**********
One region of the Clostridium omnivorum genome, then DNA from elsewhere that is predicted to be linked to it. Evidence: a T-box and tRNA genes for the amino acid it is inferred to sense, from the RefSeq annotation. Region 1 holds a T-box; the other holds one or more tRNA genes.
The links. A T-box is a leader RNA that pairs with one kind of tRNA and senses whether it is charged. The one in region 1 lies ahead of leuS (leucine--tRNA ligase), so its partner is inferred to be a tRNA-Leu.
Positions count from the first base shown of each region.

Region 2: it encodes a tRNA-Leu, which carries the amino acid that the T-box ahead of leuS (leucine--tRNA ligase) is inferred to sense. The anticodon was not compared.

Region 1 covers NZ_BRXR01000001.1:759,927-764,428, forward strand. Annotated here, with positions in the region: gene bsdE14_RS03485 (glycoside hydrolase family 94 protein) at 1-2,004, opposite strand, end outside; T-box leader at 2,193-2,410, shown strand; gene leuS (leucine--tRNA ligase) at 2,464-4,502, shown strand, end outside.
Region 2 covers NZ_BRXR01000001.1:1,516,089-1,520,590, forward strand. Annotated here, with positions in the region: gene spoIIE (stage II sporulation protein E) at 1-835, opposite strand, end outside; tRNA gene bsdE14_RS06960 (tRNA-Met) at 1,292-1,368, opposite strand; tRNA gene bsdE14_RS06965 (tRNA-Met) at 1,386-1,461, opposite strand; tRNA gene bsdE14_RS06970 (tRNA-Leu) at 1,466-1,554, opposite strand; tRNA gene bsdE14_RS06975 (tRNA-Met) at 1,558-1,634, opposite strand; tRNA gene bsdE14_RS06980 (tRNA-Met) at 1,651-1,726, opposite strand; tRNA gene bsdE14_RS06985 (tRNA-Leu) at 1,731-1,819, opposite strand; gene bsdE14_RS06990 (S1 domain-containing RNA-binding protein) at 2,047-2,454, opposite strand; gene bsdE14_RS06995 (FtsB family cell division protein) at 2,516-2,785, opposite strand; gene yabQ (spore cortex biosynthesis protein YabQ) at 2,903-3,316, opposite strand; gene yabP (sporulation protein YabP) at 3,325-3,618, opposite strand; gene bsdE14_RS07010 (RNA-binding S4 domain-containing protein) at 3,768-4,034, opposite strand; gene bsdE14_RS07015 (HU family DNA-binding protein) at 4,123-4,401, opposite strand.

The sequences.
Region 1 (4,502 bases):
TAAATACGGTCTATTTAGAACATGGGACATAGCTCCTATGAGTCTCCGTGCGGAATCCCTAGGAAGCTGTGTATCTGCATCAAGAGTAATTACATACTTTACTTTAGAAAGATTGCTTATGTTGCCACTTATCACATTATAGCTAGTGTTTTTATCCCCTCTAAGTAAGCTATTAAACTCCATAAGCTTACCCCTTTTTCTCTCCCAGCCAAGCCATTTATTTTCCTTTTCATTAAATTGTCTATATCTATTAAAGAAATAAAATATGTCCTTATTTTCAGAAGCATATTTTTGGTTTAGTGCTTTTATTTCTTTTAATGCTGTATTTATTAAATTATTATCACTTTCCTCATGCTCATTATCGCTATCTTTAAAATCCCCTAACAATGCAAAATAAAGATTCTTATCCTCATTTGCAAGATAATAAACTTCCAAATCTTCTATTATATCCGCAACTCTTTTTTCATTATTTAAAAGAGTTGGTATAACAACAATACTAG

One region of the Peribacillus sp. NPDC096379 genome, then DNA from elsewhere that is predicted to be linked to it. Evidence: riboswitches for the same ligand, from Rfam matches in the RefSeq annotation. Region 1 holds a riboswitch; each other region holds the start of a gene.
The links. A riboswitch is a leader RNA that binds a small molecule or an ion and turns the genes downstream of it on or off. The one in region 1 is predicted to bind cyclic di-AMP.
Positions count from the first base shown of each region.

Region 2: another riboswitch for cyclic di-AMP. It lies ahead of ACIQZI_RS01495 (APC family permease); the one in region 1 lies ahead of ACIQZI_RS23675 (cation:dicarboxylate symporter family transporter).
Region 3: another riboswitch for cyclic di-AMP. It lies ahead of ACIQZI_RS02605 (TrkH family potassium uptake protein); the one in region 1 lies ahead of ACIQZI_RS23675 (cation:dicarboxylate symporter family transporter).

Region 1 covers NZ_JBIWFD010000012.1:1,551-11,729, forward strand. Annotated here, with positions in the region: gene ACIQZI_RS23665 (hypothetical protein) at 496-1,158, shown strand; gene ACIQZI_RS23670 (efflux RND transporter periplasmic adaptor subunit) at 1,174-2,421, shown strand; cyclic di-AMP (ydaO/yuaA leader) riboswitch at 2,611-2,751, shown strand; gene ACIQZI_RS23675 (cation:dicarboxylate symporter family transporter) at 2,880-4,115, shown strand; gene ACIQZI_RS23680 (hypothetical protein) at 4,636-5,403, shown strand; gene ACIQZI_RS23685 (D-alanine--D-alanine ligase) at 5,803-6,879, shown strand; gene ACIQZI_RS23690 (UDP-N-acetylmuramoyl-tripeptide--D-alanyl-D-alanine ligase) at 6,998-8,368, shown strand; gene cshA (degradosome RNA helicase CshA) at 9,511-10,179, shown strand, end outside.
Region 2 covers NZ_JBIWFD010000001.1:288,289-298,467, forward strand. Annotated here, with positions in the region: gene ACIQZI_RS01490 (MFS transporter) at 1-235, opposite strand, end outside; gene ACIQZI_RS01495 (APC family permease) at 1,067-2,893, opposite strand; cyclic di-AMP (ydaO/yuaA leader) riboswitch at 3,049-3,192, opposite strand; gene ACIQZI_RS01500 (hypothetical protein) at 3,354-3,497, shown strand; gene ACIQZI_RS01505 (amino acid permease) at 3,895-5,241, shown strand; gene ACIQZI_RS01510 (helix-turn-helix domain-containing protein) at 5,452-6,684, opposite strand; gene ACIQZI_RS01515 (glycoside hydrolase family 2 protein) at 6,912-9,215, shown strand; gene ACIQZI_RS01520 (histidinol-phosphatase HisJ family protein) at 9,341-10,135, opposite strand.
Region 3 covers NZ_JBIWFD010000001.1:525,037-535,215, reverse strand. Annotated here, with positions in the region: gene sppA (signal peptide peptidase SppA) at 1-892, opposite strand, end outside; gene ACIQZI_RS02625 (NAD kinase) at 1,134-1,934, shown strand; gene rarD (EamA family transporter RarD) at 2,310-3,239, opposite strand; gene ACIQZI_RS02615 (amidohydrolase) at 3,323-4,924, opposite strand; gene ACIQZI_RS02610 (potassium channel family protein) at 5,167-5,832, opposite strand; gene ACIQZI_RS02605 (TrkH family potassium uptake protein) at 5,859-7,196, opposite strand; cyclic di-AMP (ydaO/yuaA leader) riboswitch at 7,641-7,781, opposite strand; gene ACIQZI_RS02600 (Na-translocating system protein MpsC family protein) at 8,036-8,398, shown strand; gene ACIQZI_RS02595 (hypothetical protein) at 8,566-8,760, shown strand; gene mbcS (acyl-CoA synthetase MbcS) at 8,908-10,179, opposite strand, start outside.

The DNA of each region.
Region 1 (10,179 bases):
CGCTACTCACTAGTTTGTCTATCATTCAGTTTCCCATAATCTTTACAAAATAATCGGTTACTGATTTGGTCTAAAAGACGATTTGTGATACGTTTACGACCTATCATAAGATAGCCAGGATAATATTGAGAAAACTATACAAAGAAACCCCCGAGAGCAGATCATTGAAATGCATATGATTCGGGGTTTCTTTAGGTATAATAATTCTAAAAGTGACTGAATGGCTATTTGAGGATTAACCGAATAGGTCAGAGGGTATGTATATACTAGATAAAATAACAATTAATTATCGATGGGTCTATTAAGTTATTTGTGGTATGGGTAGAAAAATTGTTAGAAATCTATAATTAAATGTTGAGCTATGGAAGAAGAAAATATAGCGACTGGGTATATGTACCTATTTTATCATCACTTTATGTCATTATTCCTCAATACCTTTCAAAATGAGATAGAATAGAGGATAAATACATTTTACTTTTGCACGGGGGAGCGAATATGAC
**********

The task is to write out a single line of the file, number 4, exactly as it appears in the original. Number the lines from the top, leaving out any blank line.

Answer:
Region 2: it encodes a tRNA-Leu, which carries the amino acid that the T-box ahead of leuS (leucine--tRNA ligase) is inferred to sense. The anticodon was not compared.